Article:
ClojureScript is a bit of an awkward one to get into. If Clojure isn't your natural language then you may well find the clojarian setup and the long compilation times a bit of a frustration. Even if you're accustomed to the REPL based development approach that fits so well with Clojure there is still a certain amount of friction to be had with ClojureScript.
Recently a strong desire to play with and better understand
core.async in ClojureScript I decided to try and put together a lightweight workflow. In doing so I ended up producing a Clojure library (primrose) and a Leiningen plugin (lein-cooper) to better support this workflow.
It's probably a sure sign that you are doing something wrong when you feel you need to create a bunch of developer focused tools to support a workflow for an already established ecosystem but you gotta do, what you gotta do.
ClojureScript projects are still Clojure projects and so there are few bits and pieces that you need to wire up a basic empty project. You've got your
index.html for bringing everything together.
Thankfully David Nolen has you covered. Mies is a very basic ClojureScript project template so getting up and running is a matter of,
lein new mies <project name> cd <project name>
At this point you are good to go. To compile the ClojureScript you can run,
lein cljsbuild once
If you open
index.html and view the developer console you should see some predictable output. Alternatively if you run,
lein cljsbuild auto
The plugin will watch your project sources and recompile everything when changes are made. This is significantly faster that manually compiling every time as compilation is incremental. So instead of 10s of seconds for each compile you'll be getting sub-second compilations.
When you view HTML files via
file:// you won't be able to, at least by default, make ajax calls (due to security concerns such as Same-origin policy).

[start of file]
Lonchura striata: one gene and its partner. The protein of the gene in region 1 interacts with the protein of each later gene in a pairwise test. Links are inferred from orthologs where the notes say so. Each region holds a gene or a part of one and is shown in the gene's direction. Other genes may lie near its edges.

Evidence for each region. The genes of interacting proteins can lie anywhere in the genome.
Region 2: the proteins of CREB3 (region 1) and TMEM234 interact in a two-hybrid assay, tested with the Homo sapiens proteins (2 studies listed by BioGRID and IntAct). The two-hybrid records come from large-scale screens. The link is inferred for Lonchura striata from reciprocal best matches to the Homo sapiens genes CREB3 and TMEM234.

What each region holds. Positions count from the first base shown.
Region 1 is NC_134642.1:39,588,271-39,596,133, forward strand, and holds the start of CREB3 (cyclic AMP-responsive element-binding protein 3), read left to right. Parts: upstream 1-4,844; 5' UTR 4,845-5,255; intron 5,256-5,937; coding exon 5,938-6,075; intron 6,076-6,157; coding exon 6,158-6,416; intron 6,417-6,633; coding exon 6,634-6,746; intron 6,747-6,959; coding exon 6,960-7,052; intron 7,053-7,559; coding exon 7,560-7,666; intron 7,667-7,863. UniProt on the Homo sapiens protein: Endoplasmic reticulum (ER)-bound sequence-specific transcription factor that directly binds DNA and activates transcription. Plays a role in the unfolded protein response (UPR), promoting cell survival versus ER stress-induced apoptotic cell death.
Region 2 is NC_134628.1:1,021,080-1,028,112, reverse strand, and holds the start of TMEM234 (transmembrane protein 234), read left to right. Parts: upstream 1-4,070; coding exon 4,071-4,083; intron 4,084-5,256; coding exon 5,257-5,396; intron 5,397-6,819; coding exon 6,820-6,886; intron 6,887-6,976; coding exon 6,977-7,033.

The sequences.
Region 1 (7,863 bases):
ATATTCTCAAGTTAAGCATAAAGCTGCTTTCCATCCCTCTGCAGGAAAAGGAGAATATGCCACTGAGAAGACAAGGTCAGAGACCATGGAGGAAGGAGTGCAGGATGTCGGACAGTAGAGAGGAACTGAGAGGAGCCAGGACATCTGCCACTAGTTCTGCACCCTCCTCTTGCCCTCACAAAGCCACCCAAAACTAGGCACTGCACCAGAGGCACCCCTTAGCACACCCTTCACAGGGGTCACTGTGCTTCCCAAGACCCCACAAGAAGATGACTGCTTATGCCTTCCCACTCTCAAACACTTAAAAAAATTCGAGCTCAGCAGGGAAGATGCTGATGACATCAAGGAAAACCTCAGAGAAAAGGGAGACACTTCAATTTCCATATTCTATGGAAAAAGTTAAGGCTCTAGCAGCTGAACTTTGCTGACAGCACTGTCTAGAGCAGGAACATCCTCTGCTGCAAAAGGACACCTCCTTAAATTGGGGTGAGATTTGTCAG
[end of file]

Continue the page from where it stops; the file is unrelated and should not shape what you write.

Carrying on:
To fix this you'll want to serve your
index.html from a web server. You could go with
python -m simplehttpserver as many often do but if you want to keep everything under the same roof (Clojure/Leiningen) then I'd recommend
lein-simpleton - a Leiningen plugin for serving static files from the current directory. If you add
lein-simpleton to the projects
:plugins [[lein-cljsbuild "1.0.2"] [lein-simpleton "1.3.0"]]
You can now run
lein simpleton <port> to start serving static files (your
index.html). Alternatively if you have actual server side code in the same project you can replace
Two for One
So now if you run both
lein cljsbuild auto
lein simpleton <port>
You have a dynamic(ish) environment for working and testing your ClojureScript work.
Problem is I don't like having multiple windows open for long running processes and we now have 2. Ruby has a nice answer for this which plays very well with Heroku - Foreman. Foreman takes a file (
Procfile) that contains a list of named command line processes and runs them. These processes are supposed to be long running (like
cljsbuild auto) and Foreman merges the output of these files into a single stream that makes development and debugging a bit easier.
Again if you want to keep this sort of thing all under one roof I've thrown together a simple plugin for ingesting a
Procfile and doing what Foreman does - in Leiningen.
lein-cooper gives you that Foreman feeling. So lets add this as a plugin.
:plugins [[lein-cljsbuild "1.0.2"] [lein-simpleton "1.3.0"] [lein-cooper "0.0.1"]]
Now we can create a
Procfile at the root of our project to run our two commands.
web: lein simpleton cljs: lein cljsbuild auto
Now if we run
lein cooper we will have single call to start up our dynamic(ish) environment for working with ClojureScript. Once you are done just
CTRL-C the terminal and everything will shutdown cleanly.
So we now have a very basic project setup that will allow us to tinker with ClojureScript, make Ajax calls, edit code and cleanly automate away all the stopping and restarting and problematic debugging. It's not quite the REPL driven style of a typical Clojure project but it's minimal enough to try a few smaller scale things.